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Open letter to readers: Today and tomorrow

By Lynda Waddington | 11.17.11

Wednesday was a difficult day for The American Independent News Network, which is the larger entity that operates The Iowa Independent. Our chief executive and founder announced two of our sister sites would close and their content would be moved to The American Independent.

ACS lockout continues; plan emerges to repeal sugar protections

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By Virginia Chamlee | 11.15.11

A recently introduced bill could have far-reaching impact on the U.S. sugar industry, including American Crystal Sugar, a farmer-owned cooperative that locked out 1,300 Midwest workers on Aug. 1.

Cain campaign: Farmers know more about regulations than EPA

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By Andrew Duffelmeyer | 11.15.11

The chairman for Herman Cain’s Iowa effort says the campaign “relied more on the word of farmers than Washington regulators” in deciding to run an ad containing claims the Environmental Protection Agency says are false.

Mathis wins, Democrats maintain Senate control

Liz Mathis
By Lynda Waddington | 11.08.11

The Iowa Senate will remain under the control of a slim 26-25 Democratic majority when it reconvenes in January 2012.

Press Release

PR: Nation should work to address veterans’ challenges

By Press Release Reprints | 11.11.11

BRUCE BRALEY RELEASE — As US involvement in Iraq and Afghanistan ends, it’s more important than ever that our nation works to address the challenges faced by the men and women who fought there.

PR: Honoring veterans, help in hiring

By Press Release Reprints | 11.11.11

CHUCK GRASSLEY RELEASE — A difficult job market is challenging the soldiers, sailors and airmen who have protected America’s interests by serving in the Armed Forces.

PR: In honor of America’s veterans

By Press Release Reprints | 11.11.11

TOM LATHAM RELEASE — No one has done more to secure the freedom enjoyed by every single American than our veterans and those currently serving in the armed services.

PR: Honoring and supporting our nation’s veterans

By Press Release Reprints | 11.11.11

DAVE LOEBSACK RELEASE — Veterans Day is an opportunity to reflect on the service of generations of veterans and to honor the sacrifices they and their families have made so that we may live in peace and freedom here at home.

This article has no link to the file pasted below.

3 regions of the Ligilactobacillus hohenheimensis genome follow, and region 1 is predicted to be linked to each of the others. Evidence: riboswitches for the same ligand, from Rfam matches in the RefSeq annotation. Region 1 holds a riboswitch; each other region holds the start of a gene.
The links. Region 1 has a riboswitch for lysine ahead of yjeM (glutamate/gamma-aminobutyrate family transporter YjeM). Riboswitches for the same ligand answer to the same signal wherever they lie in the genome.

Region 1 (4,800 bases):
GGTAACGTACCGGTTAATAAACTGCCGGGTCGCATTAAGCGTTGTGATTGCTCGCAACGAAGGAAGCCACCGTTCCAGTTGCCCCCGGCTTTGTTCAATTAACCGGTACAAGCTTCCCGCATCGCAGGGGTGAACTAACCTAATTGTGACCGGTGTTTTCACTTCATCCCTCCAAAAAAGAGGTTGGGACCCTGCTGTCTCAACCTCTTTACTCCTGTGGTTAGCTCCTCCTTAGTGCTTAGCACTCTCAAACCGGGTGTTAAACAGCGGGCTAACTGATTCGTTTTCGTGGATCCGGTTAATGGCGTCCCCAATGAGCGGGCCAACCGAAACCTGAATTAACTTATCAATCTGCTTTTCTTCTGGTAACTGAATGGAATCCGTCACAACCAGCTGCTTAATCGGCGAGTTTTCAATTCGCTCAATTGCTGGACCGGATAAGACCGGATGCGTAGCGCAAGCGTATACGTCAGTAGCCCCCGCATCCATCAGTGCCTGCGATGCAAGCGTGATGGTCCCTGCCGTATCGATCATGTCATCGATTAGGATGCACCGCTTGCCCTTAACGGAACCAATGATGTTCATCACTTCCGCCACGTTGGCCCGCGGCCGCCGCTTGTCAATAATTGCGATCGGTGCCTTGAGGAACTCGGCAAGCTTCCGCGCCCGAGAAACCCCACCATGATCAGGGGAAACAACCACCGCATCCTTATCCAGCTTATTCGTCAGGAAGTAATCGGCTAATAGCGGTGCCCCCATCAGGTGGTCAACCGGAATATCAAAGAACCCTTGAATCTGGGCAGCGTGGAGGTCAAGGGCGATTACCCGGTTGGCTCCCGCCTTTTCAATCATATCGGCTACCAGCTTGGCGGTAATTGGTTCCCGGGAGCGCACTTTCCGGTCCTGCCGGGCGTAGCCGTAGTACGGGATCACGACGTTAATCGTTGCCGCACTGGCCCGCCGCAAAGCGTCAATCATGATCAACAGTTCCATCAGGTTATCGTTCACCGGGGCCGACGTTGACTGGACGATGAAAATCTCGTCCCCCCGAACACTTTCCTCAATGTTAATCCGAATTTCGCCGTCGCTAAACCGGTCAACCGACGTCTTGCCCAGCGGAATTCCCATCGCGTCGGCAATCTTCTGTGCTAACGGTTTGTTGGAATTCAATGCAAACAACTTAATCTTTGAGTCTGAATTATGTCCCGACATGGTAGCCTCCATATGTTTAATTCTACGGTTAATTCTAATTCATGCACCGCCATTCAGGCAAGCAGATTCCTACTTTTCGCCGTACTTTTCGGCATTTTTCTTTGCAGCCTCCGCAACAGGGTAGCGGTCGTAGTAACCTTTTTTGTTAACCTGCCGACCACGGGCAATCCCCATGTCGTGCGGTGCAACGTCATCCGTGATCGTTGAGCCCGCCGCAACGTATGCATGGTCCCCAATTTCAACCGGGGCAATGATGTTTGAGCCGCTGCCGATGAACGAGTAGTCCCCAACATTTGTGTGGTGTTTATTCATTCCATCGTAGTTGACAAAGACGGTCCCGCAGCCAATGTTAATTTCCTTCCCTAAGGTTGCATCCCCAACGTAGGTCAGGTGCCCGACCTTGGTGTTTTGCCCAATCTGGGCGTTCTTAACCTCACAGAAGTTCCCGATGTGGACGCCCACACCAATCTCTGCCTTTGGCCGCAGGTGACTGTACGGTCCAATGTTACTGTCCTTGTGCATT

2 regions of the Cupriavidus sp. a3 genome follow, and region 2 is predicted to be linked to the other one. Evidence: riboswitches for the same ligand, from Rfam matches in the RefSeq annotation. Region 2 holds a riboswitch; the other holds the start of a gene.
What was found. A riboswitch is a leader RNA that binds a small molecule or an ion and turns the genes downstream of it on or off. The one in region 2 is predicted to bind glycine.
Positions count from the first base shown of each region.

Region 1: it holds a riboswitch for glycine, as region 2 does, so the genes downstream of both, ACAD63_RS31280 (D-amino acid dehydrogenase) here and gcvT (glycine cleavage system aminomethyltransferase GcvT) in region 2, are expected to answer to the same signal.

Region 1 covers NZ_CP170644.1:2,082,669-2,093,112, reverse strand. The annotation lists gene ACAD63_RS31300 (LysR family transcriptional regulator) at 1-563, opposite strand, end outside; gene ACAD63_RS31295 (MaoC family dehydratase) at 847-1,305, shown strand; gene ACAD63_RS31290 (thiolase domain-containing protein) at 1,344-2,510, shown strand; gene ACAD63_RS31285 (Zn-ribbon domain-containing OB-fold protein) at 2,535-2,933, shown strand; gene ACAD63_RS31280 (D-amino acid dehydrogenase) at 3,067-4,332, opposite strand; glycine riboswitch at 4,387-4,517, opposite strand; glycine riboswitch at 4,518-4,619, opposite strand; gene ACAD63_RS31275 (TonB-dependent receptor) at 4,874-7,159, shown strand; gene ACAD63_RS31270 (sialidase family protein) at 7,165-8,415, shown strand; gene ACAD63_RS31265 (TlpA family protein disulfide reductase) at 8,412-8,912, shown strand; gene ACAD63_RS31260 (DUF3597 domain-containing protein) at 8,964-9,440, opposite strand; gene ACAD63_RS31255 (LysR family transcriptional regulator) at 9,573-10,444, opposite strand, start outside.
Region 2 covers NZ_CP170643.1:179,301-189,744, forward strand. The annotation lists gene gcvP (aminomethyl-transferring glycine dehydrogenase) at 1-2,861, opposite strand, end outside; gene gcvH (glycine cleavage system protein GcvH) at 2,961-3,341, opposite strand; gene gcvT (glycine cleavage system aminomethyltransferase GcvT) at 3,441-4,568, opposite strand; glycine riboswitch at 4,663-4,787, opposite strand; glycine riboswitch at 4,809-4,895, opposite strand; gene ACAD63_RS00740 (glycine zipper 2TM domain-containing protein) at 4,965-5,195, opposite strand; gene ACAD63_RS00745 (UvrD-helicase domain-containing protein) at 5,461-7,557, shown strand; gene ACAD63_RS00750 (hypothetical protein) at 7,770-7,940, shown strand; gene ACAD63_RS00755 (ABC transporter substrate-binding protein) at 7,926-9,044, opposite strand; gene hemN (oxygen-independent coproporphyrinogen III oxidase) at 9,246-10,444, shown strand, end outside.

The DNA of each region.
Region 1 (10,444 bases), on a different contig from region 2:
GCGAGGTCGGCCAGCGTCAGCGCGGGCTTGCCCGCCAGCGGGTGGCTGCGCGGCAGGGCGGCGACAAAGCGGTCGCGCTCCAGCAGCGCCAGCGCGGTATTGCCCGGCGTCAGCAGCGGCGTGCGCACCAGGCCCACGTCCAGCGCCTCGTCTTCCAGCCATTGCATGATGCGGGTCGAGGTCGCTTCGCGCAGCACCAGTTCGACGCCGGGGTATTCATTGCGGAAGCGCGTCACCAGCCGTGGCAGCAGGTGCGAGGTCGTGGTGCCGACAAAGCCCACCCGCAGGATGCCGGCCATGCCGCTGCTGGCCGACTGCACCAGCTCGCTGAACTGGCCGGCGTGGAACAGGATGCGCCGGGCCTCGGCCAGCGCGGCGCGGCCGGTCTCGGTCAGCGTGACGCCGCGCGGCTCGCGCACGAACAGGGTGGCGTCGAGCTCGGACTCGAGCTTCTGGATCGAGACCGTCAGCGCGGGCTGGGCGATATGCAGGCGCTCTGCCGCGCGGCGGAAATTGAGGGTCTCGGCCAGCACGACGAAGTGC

Task force studies Iowa’s juvenile detention centers

By Dana Boone | 08.25.08 | 7:33 am

Officials from the Iowa Juvenile Detention Association painted a rosy picture of Iowa’s 11 juvenile detention centers for members of Gov. Chet Culver’s Youth Race and Detention Task Force.

But, officials said they couldn’t explain why a disproportionate number of their detainees are minorities – at a time when the number of youth overall in the facilities appears to be decreasing.

Third District Associate Court Judge Todd Hensley from Sioux City, one of about 25 members of the task force who met Thursday at Iowa Workforce Development, asked the officials for insights into why the numbers aren’t decreasing for minorities.

“It hasn’t changed,” said Scott Reed, program administrator for the Polk County Juvenile Detention Center in Des Moines.

“The minority issue is huge,” he added. “It needs more discussion.”

The task force, which was created last year, is studying the racial disparities in the juvenile justice system and will make recommendations to Culver in 2009. The 40-member group includes judges, juvenile court officers, child advocates and others.

Between 40 and 50 percent of the youth detained in Polk County belong to a minority group, Reed said. The facility, which is staffed to house 33 youth, had a 35 percent recidivism rate from July 2007 through June 2008, he said.

Reed, who is also vice president of the Iowa Juvenile Detention Association, said more alternatives to detention are needed before a youth is sent to a detention center. The centers don’t have a big impact on who is detained because courts order youth for detention, Reed said.

The state’s facilities, which are comprised of county facilities and regional facilities that serve multiple counties, are staffed to serve about 240 youth, but the facilities can hold more youth, officials said. Officials also expressed concerns about potential closures of regional centers that serve multiple counties.

Detention centers provide a range of services, including multiple health assessments and year round classrooms. The facilities also provide a long list of other services, such as suicide assessments, dental screenings and religious services. Officials said they deal with a few suicide attempts from youth and are quick to monitor youth who exhibit signs they may harm themselves.

“Unlike most states, we do not just lock up our youth,” Reed said. “We take an opportunity to teach.”

Staff talk with youth about their behaviors and try to ward off problems, he said. In severe instances, some youth must be physically restrained, he said. Reed said there were 41 physical restraints last year in Polk County, which had decreased from previous years. He did not provide comparative data. He attributed the drop to improved training techniques.

Reed said the public has some misperceptions about detention centers. He said more discussion is necessary about what to do with youth if detention isn’t an option, such as “in-home detention.”

“We’re not a jail and a lot of people perceive us in that way,” he said. “We provide a whole slate of services.”

The task force also has created a committee that is gearing up to write the comprehensive report that is due next year to Culver’s office.

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